• Market manipulation: In some cases, front-running can be a form of market manipulation. By executing trades before a large client order, the front-runner can influence the price of the security, potentially leading to a more favorable outcome for their own trades.
  • Reduced liquidity: Front-running can also reduce liquidity in the market. When investors suspect that their orders may be front-run, they may be less willing to participate in the market, leading to decreased trading activity and liquidity.

Notable Examples of Front-Running

Front-running has been a recurring issue in the financial industry, and there have been several notable examples of this unethical practice. Here are a few examples:

Example 1: Goldman Sachs and Abacus 2007-AC1

In 2010, Goldman Sachs settled a lawsuit with the Securities and Exchange Commission (SEC) for $550 million over allegations of front-running. The case involved a complex mortgage-backed security called Abacus 2007-AC1. Goldman Sachs was accused of creating and selling this security to clients while simultaneously betting against it.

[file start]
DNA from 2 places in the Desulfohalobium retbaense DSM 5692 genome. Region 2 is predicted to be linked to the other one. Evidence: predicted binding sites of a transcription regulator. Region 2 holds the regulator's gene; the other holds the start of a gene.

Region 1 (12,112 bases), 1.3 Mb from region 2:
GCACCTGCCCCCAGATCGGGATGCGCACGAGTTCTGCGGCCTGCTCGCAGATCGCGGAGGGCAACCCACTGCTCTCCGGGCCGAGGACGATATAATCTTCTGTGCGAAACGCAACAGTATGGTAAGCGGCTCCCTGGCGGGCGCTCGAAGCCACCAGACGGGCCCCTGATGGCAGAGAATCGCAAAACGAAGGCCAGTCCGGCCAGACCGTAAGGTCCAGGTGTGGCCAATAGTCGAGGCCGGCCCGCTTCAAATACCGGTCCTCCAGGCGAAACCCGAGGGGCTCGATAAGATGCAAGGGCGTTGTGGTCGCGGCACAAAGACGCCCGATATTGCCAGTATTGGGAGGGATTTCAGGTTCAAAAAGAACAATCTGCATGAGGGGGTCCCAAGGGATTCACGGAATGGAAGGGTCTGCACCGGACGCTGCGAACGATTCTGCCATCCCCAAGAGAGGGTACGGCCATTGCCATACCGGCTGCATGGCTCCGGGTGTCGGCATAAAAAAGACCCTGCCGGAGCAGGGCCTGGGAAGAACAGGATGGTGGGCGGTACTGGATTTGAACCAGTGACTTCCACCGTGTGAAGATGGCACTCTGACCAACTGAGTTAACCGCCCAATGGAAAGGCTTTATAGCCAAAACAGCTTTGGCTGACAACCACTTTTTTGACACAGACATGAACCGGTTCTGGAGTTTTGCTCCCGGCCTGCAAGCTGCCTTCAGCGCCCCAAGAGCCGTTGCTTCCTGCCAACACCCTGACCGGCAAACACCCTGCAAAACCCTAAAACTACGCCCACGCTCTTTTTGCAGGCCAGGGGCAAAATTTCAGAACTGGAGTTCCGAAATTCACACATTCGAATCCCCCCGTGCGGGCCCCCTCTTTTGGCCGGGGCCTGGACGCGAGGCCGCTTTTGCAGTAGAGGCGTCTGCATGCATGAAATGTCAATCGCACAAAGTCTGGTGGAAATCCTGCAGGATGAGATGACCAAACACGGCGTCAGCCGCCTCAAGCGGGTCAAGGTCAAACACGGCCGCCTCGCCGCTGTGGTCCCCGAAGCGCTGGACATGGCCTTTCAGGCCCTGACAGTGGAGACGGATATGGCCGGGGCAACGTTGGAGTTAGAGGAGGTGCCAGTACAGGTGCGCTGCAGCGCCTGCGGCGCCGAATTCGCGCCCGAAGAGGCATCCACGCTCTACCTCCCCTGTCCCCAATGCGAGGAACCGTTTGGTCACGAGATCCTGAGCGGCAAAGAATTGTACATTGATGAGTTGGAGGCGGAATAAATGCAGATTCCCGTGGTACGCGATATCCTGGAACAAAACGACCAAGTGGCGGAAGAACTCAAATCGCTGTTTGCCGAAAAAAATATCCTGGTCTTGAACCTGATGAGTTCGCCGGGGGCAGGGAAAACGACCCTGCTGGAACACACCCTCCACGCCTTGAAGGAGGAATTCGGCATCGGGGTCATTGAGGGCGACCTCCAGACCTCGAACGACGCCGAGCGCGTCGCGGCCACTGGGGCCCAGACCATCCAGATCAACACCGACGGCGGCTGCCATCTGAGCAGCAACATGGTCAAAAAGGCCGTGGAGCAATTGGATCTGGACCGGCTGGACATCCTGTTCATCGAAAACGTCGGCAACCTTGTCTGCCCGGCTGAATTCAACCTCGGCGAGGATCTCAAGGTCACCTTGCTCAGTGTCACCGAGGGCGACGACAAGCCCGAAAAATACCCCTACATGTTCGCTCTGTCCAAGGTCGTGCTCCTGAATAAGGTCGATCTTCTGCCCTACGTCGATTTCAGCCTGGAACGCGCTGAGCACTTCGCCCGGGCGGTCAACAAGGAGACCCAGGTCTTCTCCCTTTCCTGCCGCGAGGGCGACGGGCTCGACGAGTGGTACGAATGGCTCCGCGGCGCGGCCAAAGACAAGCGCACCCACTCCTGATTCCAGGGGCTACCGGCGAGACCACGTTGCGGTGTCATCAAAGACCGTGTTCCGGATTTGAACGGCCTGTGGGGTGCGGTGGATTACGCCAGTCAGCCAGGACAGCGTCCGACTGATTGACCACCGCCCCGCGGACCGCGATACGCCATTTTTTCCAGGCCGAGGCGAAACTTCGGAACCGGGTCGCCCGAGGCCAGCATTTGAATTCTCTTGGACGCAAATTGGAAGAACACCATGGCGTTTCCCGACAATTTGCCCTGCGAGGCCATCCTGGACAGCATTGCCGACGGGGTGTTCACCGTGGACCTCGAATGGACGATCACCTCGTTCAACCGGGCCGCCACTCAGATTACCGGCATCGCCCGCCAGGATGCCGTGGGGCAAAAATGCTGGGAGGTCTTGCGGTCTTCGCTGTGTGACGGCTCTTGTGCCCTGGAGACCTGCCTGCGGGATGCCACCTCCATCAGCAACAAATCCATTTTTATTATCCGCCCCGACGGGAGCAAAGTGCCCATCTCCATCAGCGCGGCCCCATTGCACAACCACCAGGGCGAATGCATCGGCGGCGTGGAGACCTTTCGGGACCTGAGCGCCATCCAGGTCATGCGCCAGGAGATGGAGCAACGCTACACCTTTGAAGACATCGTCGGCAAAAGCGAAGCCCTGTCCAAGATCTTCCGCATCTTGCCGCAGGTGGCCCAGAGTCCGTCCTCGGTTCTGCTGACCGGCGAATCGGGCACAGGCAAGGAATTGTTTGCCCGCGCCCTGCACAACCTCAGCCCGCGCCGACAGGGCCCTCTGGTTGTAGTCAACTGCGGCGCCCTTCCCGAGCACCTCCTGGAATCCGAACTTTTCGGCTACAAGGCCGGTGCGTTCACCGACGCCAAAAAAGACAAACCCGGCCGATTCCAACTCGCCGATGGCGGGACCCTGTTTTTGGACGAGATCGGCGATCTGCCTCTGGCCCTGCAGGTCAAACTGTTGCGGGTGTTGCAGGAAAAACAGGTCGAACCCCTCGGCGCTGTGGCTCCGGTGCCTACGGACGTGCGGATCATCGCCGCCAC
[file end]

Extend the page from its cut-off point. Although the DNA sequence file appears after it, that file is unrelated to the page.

The SEC alleged that Goldman Sachs failed to disclose to investors that a hedge fund client had influenced the selection of the underlying assets and had taken a short position against the security. By front-running their clients, Goldman Sachs was able to profit from the decline in value of the security, while their clients suffered significant losses.

Example 2: Raj Rajaratnam and Galleon Group

In 2011, Raj Rajaratnam, the founder of the hedge fund Galleon Group, was convicted of insider trading, which included front-running. Rajaratnam was found guilty of trading on non-public information obtained from insiders at various companies.

One notable example of front-running in this case involved Rajaratnam's trades in the shares of Clearwire Corporation. He allegedly received information about pending orders from a Clearwire executive and used that information to execute trades ahead of the client orders, profiting from the subsequent price movement.